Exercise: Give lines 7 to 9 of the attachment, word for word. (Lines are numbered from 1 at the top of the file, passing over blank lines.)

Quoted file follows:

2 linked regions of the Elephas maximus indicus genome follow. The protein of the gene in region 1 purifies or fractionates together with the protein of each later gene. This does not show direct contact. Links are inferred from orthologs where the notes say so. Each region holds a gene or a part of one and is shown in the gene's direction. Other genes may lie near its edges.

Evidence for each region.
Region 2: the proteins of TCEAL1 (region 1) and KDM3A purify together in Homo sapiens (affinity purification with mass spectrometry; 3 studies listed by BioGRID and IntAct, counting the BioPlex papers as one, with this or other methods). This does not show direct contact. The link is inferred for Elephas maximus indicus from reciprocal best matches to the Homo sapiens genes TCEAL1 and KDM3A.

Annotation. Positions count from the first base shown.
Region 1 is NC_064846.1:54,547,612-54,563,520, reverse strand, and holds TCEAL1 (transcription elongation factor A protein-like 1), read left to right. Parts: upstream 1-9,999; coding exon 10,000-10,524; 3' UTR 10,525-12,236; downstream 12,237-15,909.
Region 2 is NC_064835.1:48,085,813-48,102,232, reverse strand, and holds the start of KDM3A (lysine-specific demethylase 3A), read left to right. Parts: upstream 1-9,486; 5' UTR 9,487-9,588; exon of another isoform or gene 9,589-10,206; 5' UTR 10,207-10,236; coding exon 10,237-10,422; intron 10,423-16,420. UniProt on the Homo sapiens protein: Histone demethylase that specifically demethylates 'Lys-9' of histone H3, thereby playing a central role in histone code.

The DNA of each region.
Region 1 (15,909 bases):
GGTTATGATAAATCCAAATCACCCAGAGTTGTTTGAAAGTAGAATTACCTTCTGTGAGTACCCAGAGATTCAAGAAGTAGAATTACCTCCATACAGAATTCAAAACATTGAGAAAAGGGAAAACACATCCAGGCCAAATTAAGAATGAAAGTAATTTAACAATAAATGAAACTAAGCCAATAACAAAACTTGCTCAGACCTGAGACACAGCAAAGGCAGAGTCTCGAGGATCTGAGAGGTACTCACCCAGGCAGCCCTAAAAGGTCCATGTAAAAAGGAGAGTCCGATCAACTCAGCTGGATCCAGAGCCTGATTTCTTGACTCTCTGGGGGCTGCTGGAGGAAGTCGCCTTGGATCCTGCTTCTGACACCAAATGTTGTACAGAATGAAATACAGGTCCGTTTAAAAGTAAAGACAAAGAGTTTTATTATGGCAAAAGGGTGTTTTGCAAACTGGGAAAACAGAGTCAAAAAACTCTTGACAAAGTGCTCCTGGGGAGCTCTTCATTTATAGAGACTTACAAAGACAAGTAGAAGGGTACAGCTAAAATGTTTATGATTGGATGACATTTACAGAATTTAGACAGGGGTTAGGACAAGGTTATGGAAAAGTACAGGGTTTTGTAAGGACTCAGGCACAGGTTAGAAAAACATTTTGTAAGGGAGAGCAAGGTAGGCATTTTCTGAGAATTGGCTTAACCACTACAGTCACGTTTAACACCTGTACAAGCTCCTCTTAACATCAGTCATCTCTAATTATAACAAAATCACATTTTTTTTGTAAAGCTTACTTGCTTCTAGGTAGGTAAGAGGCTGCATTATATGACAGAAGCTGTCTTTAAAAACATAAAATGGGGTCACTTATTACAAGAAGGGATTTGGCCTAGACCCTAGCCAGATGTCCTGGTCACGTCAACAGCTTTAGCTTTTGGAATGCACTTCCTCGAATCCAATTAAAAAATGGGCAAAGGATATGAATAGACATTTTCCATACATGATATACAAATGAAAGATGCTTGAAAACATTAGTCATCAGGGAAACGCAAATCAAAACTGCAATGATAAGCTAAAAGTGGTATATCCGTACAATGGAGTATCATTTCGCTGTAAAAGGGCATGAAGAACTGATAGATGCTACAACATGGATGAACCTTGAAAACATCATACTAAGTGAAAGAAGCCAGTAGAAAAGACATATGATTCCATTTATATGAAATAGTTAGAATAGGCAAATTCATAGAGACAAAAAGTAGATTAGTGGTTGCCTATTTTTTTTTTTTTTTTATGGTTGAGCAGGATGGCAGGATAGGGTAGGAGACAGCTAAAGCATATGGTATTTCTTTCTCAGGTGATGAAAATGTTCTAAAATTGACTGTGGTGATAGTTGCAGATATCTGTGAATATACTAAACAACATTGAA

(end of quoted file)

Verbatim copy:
The DNA of each region.
Region 1 (15,909 bases):
GGTTATGATAAATCCAAATCACCCAGAGTTGTTTGAAAGTAGAATTACCTTCTGTGAGTACCCAGAGATTCAAGAAGTAGAATTACCTCCATACAGAATTCAAAACATTGAGAAAAGGGAAAACACATCCAGGCCAAATTAAGAATGAAAGTAATTTAACAATAAATGAAACTAAGCCAATAACAAAACTTGCTCAGACCTGAGACACAGCAAAGGCAGAGTCTCGAGGATCTGAGAGGTACTCACCCAGGCAGCCCTAAAAGGTCCATGTAAAAAGGAGAGTCCGATCAACTCAGCTGGATCCAGAGCCTGATTTCTTGACTCTCTGGGGGCTGCTGGAGGAAGTCGCCTTGGATCCTGCTTCTGACACCAAATGTTGTACAGAATGAAATACAGGTCCGTTTAAAAGTAAAGACAAAGAGTTTTATTATGGCAAAAGGGTGTTTTGCAAACTGGGAAAACAGAGTCAAAAAACTCTTGACAAAGTGCTCCTGGGGAGCTCTTCATTTATAGAGACTTACAAAGACAAGTAGAAGGGTACAGCTAAAATGTTTATGATTGGATGACATTTACAGAATTTAGACAGGGGTTAGGACAAGGTTATGGAAAAGTACAGGGTTTTGTAAGGACTCAGGCACAGGTTAGAAAAACATTTTGTAAGGGAGAGCAAGGTAGGCATTTTCTGAGAATTGGCTTAACCACTACAGTCACGTTTAACACCTGTACAAGCTCCTCTTAACATCAGTCATCTCTAATTATAACAAAATCACATTTTTTTTGTAAAGCTTACTTGCTTCTAGGTAGGTAAGAGGCTGCATTATATGACAGAAGCTGTCTTTAAAAACATAAAATGGGGTCACTTATTACAAGAAGGGATTTGGCCTAGACCCTAGCCAGATGTCCTGGTCACGTCAACAGCTTTAGCTTTTGGAATGCACTTCCTCGAATCCAATTAAAAAATGGGCAAAGGATATGAATAGACATTTTCCATACATGATATACAAATGAAAGATGCTTGAAAACATTAGTCATCAGGGAAACGCAAATCAAAACTGCAATGATAAGCTAAAAGTGGTATATCCGTACAATGGAGTATCATTTCGCTGTAAAAGGGCATGAAGAACTGATAGATGCTACAACATGGATGAACCTTGAAAACATCATACTAAGTGAAAGAAGCCAGTAGAAAAGACATATGATTCCATTTATATGAAATAGTTAGAATAGGCAAATTCATAGAGACAAAAAGTAGATTAGTGGTTGCCTATTTTTTTTTTTTTTTTATGGTTGAGCAGGATGGCAGGATAGGGTAGGAGACAGCTAAAGCATATGGTATTTCTTTCTCAGGTGATGAAAATGTTCTAAAATTGACTGTGGTGATAGTTGCAGATATCTGTGAATATACTAAACAACATTGAA